India’s largest lender, the State Bank of India (SBI), had offered home loans at 6.7% in September last year. Now, its rates begin at 8.55%. The ongoing upswing in the repo rate has forced other banks to raise rates as well. Kotak Mahindra Bank, a private lender that in September last year had one of the lowest rates in the industry of 6.5%, now has a starting card rate of 7.99%.

Teasers at work

Meanwhile, some large builders have stepped in with their own resources, allowing customers to avail of a loan even below RBI’s repo rate for the first couple of years. Tata Realty had, for a limited period, offered apartments at its projects for a startling 3.5% for the first year. Real estate experts said that this is a change from what used to be the norm. Large builders with the wherewithal to provide more attractive propositions are now offering such loan subventions.

How do these subventions work?

Often, the real estate company ties up with banks and pays the difference between the actual lending rate and their promised rate to ensure customers get cheap loans in the first year or two. An email sent to a Tata Realty spokesperson for details on the funding mechanism remained unanswered.

“Today, EMIs at the entry level is an issue with home loans. In the long run, everybody understands that interest rates will fall since the loans are typically for 15-20 years," said Niranjan Hiranandani, vice-chairman of the National Real Estate Development Council (Naredco), an industry body.

Hiranandani said that there may be some hesitation in the initial period to close a transaction and that is where the discounts come into play. He added that the industry is in discussion with banks and financial institutions to allow borrowers low rates in the initial years in exchange of longer tenures that can be adjusted later.

Other market watchers said that these subventions were a form of teaser loans. Teaser rates are used to price loans at a low fixed rate for the first few years—they significantly rise after that. The concern: borrowers might find it hard to service these loans when rates rise. In the past, the RBI has expressed its displeasure over such practices when SBI introduced such teaser rates a decade ago.

Home innovations

The home loan market was not always this exciting, and banks were hardly present four decades ago. This was a space dominated by the Life Insurance Corp. Of India (LIC).

The limited availability of bank finance for housing led to the formation of an RBI working group in May 1976. Headed by RC Shah, the then chairman of Bank of Baroda, the working group in its report on 25 January 1978 found that the involvement of commercial banks in housing finance was mainly by way of their investment in bonds and debentures of the Housing and Urban Development Corporation Limited (HUDCO), the State Housing Boards, and loans to their employees.

India’s home loan market has come a long way since. Now, India has a company that guarantees home loans.

Set up in 2014, privately-held India Mortgage Guarantee Corp is the first and only mortgage guarantee institution to be set up in the country since the RBI framed guidelines in 2008. The premise of this unique business is to guarantee borrower EMIs for a limited period to lenders. The borrower pays a fee for which he/she gets a higher loan, longer tenure, or even gets considered for a loan despite not having the preferred profile for that lender.

“We have guaranteed over 15,000 crore of home loans and 90% of those are in the affordable housing space of less than 30 lakh. The borrower pays an upfront fee of about 1.3% of the entire loan and gets upfront benefits," said Mahesh Misra, chief executive, India Mortgage Guarantee Corp.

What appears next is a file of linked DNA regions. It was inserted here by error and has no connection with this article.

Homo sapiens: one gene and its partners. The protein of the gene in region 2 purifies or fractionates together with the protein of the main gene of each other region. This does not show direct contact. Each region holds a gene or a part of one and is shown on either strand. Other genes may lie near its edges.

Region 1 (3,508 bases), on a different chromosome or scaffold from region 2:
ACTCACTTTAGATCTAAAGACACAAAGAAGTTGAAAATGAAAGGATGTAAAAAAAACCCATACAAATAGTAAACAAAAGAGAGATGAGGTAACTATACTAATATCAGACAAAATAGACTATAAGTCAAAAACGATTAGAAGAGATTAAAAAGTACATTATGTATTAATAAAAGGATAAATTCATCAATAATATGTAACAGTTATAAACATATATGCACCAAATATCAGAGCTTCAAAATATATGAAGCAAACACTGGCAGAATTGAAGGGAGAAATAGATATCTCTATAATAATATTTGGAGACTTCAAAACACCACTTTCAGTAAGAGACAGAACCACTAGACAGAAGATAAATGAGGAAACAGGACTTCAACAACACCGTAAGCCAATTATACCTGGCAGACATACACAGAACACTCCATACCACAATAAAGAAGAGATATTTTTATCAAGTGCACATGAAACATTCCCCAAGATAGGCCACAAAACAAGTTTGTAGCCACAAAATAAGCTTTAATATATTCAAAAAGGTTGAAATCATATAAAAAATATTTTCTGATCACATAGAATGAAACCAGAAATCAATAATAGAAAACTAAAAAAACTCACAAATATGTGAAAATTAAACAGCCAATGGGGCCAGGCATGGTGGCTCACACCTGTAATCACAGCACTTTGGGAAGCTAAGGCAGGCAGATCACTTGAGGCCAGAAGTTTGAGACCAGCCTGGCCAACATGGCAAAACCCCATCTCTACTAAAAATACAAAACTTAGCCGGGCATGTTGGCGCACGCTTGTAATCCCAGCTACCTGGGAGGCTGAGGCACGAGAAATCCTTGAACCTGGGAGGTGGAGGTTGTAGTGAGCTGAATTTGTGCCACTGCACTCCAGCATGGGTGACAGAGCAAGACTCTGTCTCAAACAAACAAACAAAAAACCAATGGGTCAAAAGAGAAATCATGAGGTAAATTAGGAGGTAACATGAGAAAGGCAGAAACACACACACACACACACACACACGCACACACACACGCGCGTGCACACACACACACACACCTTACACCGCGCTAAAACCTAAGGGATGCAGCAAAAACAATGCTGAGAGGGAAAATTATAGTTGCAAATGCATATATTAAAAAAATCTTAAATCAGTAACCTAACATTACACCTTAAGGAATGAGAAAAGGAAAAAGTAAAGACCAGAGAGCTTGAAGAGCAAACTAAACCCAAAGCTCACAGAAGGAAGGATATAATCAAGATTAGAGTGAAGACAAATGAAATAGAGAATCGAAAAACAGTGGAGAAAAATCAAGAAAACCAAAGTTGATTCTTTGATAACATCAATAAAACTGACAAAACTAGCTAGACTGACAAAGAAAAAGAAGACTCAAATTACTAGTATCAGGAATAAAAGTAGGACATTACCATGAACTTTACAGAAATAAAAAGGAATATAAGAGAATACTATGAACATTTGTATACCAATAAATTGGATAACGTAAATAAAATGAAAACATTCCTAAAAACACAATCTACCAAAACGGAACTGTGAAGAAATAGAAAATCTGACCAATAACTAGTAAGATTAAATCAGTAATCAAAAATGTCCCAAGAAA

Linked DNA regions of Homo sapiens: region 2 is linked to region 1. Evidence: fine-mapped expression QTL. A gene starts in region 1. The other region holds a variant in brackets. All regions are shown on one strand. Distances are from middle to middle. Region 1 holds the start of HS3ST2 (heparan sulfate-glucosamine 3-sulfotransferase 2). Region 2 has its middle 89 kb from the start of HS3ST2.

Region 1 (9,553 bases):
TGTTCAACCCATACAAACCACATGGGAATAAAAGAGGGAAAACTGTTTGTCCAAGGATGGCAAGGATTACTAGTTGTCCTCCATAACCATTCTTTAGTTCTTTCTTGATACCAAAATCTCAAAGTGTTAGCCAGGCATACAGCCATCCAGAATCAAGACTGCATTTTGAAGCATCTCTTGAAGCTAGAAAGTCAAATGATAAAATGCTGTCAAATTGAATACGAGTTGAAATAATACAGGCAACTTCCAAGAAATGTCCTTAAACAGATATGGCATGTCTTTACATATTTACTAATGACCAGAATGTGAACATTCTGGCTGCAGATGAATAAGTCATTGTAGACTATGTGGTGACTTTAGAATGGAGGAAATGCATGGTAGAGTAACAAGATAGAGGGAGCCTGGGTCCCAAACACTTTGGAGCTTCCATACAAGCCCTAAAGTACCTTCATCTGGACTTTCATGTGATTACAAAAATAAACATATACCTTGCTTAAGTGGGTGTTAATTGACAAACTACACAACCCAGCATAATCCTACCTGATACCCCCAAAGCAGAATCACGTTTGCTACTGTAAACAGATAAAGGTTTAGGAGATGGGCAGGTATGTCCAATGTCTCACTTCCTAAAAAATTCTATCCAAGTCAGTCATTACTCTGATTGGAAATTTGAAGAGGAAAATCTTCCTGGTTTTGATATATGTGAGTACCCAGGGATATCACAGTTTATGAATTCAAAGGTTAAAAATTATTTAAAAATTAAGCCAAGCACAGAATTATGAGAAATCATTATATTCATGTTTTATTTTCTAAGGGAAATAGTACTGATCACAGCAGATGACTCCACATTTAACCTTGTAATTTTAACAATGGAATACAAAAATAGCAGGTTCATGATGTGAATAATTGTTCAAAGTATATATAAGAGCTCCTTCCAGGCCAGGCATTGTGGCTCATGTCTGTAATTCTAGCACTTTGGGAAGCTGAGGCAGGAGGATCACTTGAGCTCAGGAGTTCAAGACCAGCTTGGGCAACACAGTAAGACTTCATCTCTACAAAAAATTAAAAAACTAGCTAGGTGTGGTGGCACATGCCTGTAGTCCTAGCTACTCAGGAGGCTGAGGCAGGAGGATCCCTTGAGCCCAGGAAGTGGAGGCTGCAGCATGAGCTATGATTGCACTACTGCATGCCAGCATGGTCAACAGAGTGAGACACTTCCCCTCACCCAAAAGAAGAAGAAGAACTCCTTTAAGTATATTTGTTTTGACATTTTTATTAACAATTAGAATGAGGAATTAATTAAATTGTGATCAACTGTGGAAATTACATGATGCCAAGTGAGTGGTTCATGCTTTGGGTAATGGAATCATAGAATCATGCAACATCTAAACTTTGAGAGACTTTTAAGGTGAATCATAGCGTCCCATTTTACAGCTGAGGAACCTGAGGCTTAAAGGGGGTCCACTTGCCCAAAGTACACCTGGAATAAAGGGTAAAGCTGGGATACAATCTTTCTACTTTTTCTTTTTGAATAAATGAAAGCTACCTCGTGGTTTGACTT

If a home loan borrower turns non-performing, partnering lenders are assured two years’ worth of EMIs as the guarantee covers 20% of the loan. In those two years, lenders can take recourse to repossession of the house and may choose to sell the property to recover dues.

There are other innovations, of course. Banks and housing finance companies are partnering with nimble fintechs to do data analytics not just to identify the right customers but also to ensure that they get onboarded quickly. Driven by intense competition, public sector banks, especially SBI, have worked on reducing its turnaround time by using technology.

‘Concerns are overblown’

While bankers remain optimistic, a survey does reflect concern among potential homebuyers. According to a CII-Anarock consumer sentiment survey for April-September, 93% respondents said that there will be a high impact on their home buying decision if home loan rates breach the 9.5% mark.

What about those who have already availed loans? The fast growth of loans has raised eyebrows—borrowers will have to meet their repayment obligations in an environment where interest rates are set to rise even further. Soon enough, they will have to pay more.

Bankers know that it is easier to lend than to recover. However, lenders have a lot of faith in how homes are woven into India’s social fabric as a sentimental asset, making defaults something of a taboo. Some lenders said these concerns are overblown and it is almost impossible that a large section of home loan borrowers will default.

“Theoretically, it is possible—as rates go up, home loan default rates could increase and some borrowers might be unable to repay on time," an economist, who didn’t want to be identified, said.

“However, the mortgage market is well-regulated in India. Therefore, the country is unlikely to face a sub-prime crisis like the one US faced in 2008."

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Shayan Ghosh
Shayan Ghosh is a national writer at Mint reporting on traditional banks and shadow banks. He has over a decade of experience in financial journalism. Based in Mint’s Mumbai bureau since 2018, he tracks interest rate movements and its impact on companies and the broader economy. His interests also include the distressed debt market, especially as India’s bankruptcy law attempts recoveries of billions worth of toxic assets.